Feasibility Study of a Modular Control to Range System in Type 1 Diabetes Mellitus (MDB003)
In this protocol the investigators plan to demonstrate the feasibility of a modular insulin management system based on continuous glucose monitoring and targeted towards the avoidance of hypoglycemic and prolonged hyperglycemic episodes (i.e. control to range). The protocol is designed to challenge the insulin management system with meals and mild exercise, so as to demonstrate its capacity to avoid large glucose excursion with changing metabolic state. This system is designed to both
- monitor the meal boluses of the patient and correct it in case of observed/predicted under insulinization (avoidance of prolonged hyperglycemia), based on a coarse and subjective knowledge of the meal amount, a precise understanding of the subject's day to day insulin treatment, continuous glucose monitoring, and past insulin injections;
- predict and avoid hypoglycemic events, based on continuous glucose reading and past insulin injection.
The investigators plan to enroll 12 adult Type 1 Diabetes Mellitus (T1DM) patients (expected retention 10/12) and compare glucose control performances under two treatments: standard vs. the new insulin management system. The protocol will include a total of 6 admissions per subject (4 out-patients and 2 in-patients): screening, effort test, CGM insertion 1, inpatient 1, CGM insertion 2, and inpatient 2. During the 24h inpatient admissions, the patients will be challenged with 30 minutes of mild exercise and 3 meals, insulin coverage of these events will vary depending on the chosen treatment, each subject will be exposed to both studied treatments (repeated measure design).The order of treatment during the inpatient admissions will be randomized.
|Study Design:||Allocation: Randomized
Intervention Model: Crossover Assignment
Masking: Open Label
Primary Purpose: Supportive Care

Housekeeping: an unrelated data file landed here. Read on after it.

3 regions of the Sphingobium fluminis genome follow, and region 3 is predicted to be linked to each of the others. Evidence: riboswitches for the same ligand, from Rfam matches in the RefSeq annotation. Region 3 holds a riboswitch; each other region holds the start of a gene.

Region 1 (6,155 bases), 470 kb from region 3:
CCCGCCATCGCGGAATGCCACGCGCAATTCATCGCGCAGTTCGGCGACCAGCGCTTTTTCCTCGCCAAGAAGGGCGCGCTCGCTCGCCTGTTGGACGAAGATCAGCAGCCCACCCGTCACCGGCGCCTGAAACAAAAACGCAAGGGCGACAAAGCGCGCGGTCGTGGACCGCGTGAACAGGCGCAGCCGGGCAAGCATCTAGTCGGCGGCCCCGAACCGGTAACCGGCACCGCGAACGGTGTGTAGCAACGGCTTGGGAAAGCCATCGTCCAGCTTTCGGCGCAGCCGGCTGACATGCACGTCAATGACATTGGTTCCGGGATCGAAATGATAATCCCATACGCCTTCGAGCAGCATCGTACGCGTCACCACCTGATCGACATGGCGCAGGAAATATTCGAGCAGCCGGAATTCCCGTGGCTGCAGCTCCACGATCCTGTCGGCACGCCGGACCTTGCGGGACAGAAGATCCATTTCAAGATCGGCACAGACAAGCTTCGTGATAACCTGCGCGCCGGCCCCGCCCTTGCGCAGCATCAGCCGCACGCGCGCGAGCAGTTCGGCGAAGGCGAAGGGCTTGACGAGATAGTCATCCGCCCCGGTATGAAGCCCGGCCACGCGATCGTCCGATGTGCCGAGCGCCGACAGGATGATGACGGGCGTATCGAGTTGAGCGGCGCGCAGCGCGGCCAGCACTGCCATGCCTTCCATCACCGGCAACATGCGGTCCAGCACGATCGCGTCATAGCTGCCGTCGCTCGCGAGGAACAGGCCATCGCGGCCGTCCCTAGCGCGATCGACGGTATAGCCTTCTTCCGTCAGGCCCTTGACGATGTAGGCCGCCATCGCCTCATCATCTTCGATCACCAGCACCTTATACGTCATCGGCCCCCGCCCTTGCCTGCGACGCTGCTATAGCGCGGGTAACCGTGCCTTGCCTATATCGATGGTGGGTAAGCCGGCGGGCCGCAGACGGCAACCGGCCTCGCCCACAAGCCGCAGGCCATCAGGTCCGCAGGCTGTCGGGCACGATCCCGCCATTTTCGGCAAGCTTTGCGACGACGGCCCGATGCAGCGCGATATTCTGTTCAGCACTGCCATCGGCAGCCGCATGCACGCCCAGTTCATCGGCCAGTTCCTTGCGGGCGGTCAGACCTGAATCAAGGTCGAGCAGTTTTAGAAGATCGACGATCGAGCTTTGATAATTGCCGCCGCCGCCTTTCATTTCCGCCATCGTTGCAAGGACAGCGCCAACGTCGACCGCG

|Official Title:||Feasibility Study of a Modular Control to Range System in T1DM|
- Hypoglycemic Events [ Time Frame: Throughout each 22-hour closed-loop and open-loop admission for sCTR and eCTR ]Number of hypoglycemic events below 70 mg/dL per patient per day
- Percent Time Spent in Near Normoglycemia [ Time Frame: Throughout each 22-hour closed-loop and open-loop admission for sCTR and eCTR ]Comparison of time spent in near normoglycemia (3.9 to 10 mmol/mL) in open-loop vs closed-loop sCTR and eCTR.
- Mean Glucose [ Time Frame: Throughout each 22-hour closed-loop and open-loop admission for sCTR and eCTR ]Average plasma glucose concentration in mg/dl
|Study Start Date:||October 2009|
|Study Completion Date:||December 2010|
|Primary Completion Date:||December 2010 (Final data collection date for primary outcome measure)|
Experimental: Closed Loop Control (CLC)
The CLC used a computer to make recommendations for their insulin treatment. This study arm was designed to demonstrate management of glucose using a modular insulin management system based on continuous glucose monitoring and targeted towards the avoidance of hypoglycemic and prolonged hyperglycemic episodes (i.e. control to range). This system was designed to both:
Device: Closed Loop Control (CLC)
In this study, the researchers compared the management of diabetes during physical activity and meals with the closed-loop system developed at the University of Virginia. This Control to Range System uses two DexCom Seven Continuous Glucose Monitor, a computer containing an investigational control algorithm (well-defined instructions that are expressed in mathematical equations), and an OmniPod Insulin Management System, a portable subcutaneous (under the skin) insulin pump. During the closed-loop admission, the computer used CGM values to make recommendations of insulin treatment based on the algorithms.
Placebo Comparator: Open Loop
The subject were in charge of their insulin treatment.
Device: Open Loop
This admission was to assess the subjects' level of glucose control and created a base to compare the performance of the closed-loop system. Subjects monitored their own blood glucose values and administer their basal/bolus as they would at home. Subjects use their own pump. Otherwise, the admission remained the same as in the closed-loop admission (i.e. meals, exercise, etc...).
Please refer to this study by its ClinicalTrials.gov identifier: NCT01418703
|United States, Virginia|
|University of Virginia Health System|
|Charlottesville, Virginia, United States, 22904|
|Principal Investigator:||Marc D Breton, Ph.D.||University of Virgnia - School of Medicine, Psychiatry and Neurobehavioral Sciences|